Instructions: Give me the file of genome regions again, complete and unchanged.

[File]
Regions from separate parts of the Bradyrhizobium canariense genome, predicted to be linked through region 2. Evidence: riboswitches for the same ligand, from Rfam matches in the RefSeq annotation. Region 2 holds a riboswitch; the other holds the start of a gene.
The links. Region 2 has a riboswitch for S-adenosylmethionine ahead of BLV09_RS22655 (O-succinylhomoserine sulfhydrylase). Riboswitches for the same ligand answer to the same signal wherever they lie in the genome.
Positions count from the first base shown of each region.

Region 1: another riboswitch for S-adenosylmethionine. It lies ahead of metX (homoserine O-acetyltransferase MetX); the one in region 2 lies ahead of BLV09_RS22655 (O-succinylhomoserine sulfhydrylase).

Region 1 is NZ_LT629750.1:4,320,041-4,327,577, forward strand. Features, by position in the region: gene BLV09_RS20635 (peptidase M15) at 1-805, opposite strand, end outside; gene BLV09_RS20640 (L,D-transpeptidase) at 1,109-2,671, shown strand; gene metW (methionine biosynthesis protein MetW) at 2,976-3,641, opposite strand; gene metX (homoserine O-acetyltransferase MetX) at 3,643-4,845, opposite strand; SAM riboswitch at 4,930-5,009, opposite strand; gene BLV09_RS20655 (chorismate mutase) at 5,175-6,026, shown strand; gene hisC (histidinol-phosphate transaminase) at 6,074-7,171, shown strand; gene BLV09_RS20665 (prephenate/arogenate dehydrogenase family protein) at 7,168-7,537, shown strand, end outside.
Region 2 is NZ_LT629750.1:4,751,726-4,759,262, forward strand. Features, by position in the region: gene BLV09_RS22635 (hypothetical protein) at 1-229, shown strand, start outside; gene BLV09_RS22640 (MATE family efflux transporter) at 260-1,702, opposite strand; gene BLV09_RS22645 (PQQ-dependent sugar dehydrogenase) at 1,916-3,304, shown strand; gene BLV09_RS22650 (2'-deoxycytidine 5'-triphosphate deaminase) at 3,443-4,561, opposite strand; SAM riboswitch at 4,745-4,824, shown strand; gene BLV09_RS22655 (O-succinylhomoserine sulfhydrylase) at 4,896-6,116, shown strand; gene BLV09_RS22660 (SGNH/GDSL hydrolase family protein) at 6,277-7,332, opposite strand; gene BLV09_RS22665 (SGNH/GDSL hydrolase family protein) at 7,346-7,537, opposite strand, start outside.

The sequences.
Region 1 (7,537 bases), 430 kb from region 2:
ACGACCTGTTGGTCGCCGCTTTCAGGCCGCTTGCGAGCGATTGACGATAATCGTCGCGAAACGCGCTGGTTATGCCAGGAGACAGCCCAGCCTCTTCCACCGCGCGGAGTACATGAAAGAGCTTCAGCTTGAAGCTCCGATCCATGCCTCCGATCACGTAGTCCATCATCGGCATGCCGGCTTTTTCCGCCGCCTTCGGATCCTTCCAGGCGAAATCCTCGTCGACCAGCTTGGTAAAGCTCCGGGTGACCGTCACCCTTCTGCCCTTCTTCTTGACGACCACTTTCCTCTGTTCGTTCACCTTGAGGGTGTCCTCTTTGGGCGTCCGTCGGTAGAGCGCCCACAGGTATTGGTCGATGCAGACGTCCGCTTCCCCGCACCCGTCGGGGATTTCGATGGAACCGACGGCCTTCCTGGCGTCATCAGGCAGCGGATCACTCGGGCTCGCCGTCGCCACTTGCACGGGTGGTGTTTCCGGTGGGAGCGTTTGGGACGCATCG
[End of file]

Regions from separate parts of the Bradyrhizobium canariense genome, predicted to be linked through region 2. Evidence: riboswitches for the same ligand, from Rfam matches in the RefSeq annotation. Region 2 holds a riboswitch; the other holds the start of a gene.
The links. Region 2 has a riboswitch for S-adenosylmethionine ahead of BLV09_RS22655 (O-succinylhomoserine sulfhydrylase). Riboswitches for the same ligand answer to the same signal wherever they lie in the genome.
Positions count from the first base shown of each region.

Region 1: another riboswitch for S-adenosylmethionine. It lies ahead of metX (homoserine O-acetyltransferase MetX); the one in region 2 lies ahead of BLV09_RS22655 (O-succinylhomoserine sulfhydrylase).

Region 1 is NZ_LT629750.1:4,320,041-4,327,577, forward strand. Features, by position in the region: gene BLV09_RS20635 (peptidase M15) at 1-805, opposite strand, end outside; gene BLV09_RS20640 (L,D-transpeptidase) at 1,109-2,671, shown strand; gene metW (methionine biosynthesis protein MetW) at 2,976-3,641, opposite strand; gene metX (homoserine O-acetyltransferase MetX) at 3,643-4,845, opposite strand; SAM riboswitch at 4,930-5,009, opposite strand; gene BLV09_RS20655 (chorismate mutase) at 5,175-6,026, shown strand; gene hisC (histidinol-phosphate transaminase) at 6,074-7,171, shown strand; gene BLV09_RS20665 (prephenate/arogenate dehydrogenase family protein) at 7,168-7,537, shown strand, end outside.
Region 2 is NZ_LT629750.1:4,751,726-4,759,262, forward strand. Features, by position in the region: gene BLV09_RS22635 (hypothetical protein) at 1-229, shown strand, start outside; gene BLV09_RS22640 (MATE family efflux transporter) at 260-1,702, opposite strand; gene BLV09_RS22645 (PQQ-dependent sugar dehydrogenase) at 1,916-3,304, shown strand; gene BLV09_RS22650 (2'-deoxycytidine 5'-triphosphate deaminase) at 3,443-4,561, opposite strand; SAM riboswitch at 4,745-4,824, shown strand; gene BLV09_RS22655 (O-succinylhomoserine sulfhydrylase) at 4,896-6,116, shown strand; gene BLV09_RS22660 (SGNH/GDSL hydrolase family protein) at 6,277-7,332, opposite strand; gene BLV09_RS22665 (SGNH/GDSL hydrolase family protein) at 7,346-7,537, opposite strand, start outside.

The sequences.
Region 1 (7,537 bases), 430 kb from region 2:
ACGACCTGTTGGTCGCCGCTTTCAGGCCGCTTGCGAGCGATTGACGATAATCGTCGCGAAACGCGCTGGTTATGCCAGGAGACAGCCCAGCCTCTTCCACCGCGCGGAGTACATGAAAGAGCTTCAGCTTGAAGCTCCGATCCATGCCTCCGATCACGTAGTCCATCATCGGCATGCCGGCTTTTTCCGCCGCCTTCGGATCCTTCCAGGCGAAATCCTCGTCGACCAGCTTGGTAAAGCTCCGGGTGACCGTCACCCTTCTGCCCTTCTTCTTGACGACCACTTTCCTCTGTTCGTTCACCTTGAGGGTGTCCTCTTTGGGCGTCCGTCGGTAGAGCGCCCACAGGTATTGGTCGATGCAGACGTCCGCTTCCCCGCACCCGTCGGGGATTTCGATGGAACCGACGGCCTTCCTGGCGTCATCAGGCAGCGGATCACTCGGGCTCGCCGTCGCCACTTGCACGGGTGGTGTTTCCGGTGGGAGCGTTTGGGACGCATCG